A federal appeals court panel has said that Arizona Gov. Jan Brewer was wrong to bar some young immigrants from receiving driver’s licenses.
In its finding, the U.S. Court of Appeals for the Ninth Circuit ordered the Arizona Motor Vehicle Division to end its policy of denying licenses to DREAMers, young immigrants who came to the United States as children and who have permission from the federal government to live and work here.
The court ruled that Arizona’s license denial policy is likely to be held unconstitutional because it improperly discriminates against some young immigrants. This is the latest legal step in a civil rights coalition’s lawsuit against the discriminatory policy, which prevented Arizona youth granted work authorization through the Deferred Action for Childhood Arrivals program from applying for state-issued identification.
Carla Chavarria, a member of the Arizona Dream Act Coalition and a plaintiff, said in a news release that the "decision will remove a tremendous burden that I — along with thousands of other Arizonans — face on a daily basis. By allowing us to apply for the licenses we need to drive to school and work, we’ll finally be able to contribute more fully to the communities we love."
Added Jennifer Chang Newell, a senior staff attorney with the ACLU Immigrants' Rights Project, "The court’s ruling confirms that Arizona’s discrimination against these young immigrants violates our Constitution. Gov. Brewer just got a wake-up call: it’s time for Arizona to stop standing in the way of these hardworking young adults, who are just trying to achieve the American dream."
The coalition challenging the law includes the American Civil Liberties Union, the National Immigration Law Center, the Mexican American Legal and Educational Fund and the ACLU of Arizona.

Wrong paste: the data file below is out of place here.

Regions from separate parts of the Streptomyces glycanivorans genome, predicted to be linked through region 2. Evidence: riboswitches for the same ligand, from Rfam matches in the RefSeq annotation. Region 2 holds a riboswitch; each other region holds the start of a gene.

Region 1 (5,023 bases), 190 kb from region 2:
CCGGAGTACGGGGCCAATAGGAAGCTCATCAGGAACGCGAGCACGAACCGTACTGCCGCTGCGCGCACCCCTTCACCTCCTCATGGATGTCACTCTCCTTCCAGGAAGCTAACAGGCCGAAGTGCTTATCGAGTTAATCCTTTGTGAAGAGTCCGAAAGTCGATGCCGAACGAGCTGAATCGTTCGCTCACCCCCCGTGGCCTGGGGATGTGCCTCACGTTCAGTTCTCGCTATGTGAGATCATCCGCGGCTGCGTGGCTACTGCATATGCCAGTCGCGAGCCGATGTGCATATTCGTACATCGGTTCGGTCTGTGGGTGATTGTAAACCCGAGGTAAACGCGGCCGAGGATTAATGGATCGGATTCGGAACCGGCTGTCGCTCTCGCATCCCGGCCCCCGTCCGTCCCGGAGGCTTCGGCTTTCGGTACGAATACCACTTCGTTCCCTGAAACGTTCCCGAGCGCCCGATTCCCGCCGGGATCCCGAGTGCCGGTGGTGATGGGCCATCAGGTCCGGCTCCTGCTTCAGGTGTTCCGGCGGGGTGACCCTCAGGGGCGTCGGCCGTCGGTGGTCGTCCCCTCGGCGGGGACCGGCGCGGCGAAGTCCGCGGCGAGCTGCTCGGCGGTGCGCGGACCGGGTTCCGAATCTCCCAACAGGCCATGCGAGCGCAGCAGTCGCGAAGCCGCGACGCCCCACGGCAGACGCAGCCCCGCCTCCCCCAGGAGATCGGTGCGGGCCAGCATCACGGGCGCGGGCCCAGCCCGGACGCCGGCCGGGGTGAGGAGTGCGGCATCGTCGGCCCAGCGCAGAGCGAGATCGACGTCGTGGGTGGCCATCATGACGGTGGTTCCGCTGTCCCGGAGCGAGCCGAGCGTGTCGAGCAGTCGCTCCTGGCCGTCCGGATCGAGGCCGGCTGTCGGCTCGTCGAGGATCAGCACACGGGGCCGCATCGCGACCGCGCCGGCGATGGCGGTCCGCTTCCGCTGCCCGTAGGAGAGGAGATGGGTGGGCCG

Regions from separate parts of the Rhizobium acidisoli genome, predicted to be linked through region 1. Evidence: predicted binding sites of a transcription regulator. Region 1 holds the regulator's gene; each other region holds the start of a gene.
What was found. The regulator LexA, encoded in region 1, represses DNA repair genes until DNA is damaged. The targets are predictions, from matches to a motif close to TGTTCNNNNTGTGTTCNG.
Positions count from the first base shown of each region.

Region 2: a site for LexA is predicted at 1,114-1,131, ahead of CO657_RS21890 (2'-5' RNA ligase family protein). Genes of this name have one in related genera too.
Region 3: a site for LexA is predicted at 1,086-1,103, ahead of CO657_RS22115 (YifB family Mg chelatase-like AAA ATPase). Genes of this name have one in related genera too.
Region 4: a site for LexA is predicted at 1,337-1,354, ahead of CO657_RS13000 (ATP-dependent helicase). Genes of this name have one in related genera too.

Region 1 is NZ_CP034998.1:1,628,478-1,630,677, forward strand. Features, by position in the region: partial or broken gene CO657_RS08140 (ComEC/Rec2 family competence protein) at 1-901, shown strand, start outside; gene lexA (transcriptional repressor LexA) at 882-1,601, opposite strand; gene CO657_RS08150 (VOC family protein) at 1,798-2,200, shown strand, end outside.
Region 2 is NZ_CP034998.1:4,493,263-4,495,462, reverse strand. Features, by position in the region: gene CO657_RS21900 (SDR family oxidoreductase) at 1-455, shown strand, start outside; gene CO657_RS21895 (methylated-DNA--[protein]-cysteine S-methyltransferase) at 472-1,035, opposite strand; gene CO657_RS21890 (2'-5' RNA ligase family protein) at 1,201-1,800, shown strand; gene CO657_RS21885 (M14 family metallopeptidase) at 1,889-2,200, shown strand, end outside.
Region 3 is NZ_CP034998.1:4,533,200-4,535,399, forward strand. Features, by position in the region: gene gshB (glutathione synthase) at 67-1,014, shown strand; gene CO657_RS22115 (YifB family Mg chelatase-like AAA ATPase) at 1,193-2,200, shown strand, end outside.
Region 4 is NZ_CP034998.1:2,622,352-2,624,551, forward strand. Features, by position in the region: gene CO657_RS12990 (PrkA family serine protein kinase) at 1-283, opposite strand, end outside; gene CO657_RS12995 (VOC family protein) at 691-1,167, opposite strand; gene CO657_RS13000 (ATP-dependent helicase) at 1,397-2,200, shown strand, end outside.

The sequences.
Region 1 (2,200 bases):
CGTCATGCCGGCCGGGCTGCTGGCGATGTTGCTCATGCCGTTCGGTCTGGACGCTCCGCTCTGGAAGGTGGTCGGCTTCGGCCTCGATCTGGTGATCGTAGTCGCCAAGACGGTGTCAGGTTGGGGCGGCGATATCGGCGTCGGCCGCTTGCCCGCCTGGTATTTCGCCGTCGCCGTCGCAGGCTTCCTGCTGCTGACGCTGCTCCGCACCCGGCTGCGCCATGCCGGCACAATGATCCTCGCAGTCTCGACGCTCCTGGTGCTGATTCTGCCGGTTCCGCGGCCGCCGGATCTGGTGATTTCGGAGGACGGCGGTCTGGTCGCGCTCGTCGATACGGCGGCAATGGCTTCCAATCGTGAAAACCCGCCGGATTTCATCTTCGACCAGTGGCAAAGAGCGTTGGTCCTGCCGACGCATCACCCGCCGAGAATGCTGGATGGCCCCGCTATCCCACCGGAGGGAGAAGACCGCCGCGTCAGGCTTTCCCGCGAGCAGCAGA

The appeals court ruling was on a preliminary injunction against enforcement of the law. The federal court has said that DREAMers suffered “irreparable harm” because of Brewer’s policy, particularly because the denial of a driver’s license limits employment opportunities.
The court also said plaintiffs may be successful in establishing that Brewer’s arbitrary ban improperly infringes on the federal government’s exclusive immigration authority by inhibiting plaintiffs’ ability to work as authorized.
Brewer, in a statement, said the appeals court "has once again dealt a blow to Arizona's ability to enforce its laws. With today's decision, a three-judge appellate panel, appointed by Presidents Carter, Clinton and Obama, has disregarded judicial precedent and procedure. This continues us down a dangerous path in which the courts and the President — not Congress — make our nation's laws. The ruling is especially disturbing given the current influx of illegal aliens, a crisis President Obama created and escalated."
Brewer, in the statement, said she was "analyzing options for appealing the misguided court decision. The American people are tired and disgusted by what is happening through our federal government today, but they can be assured Arizona will continue to fight for the rule of law."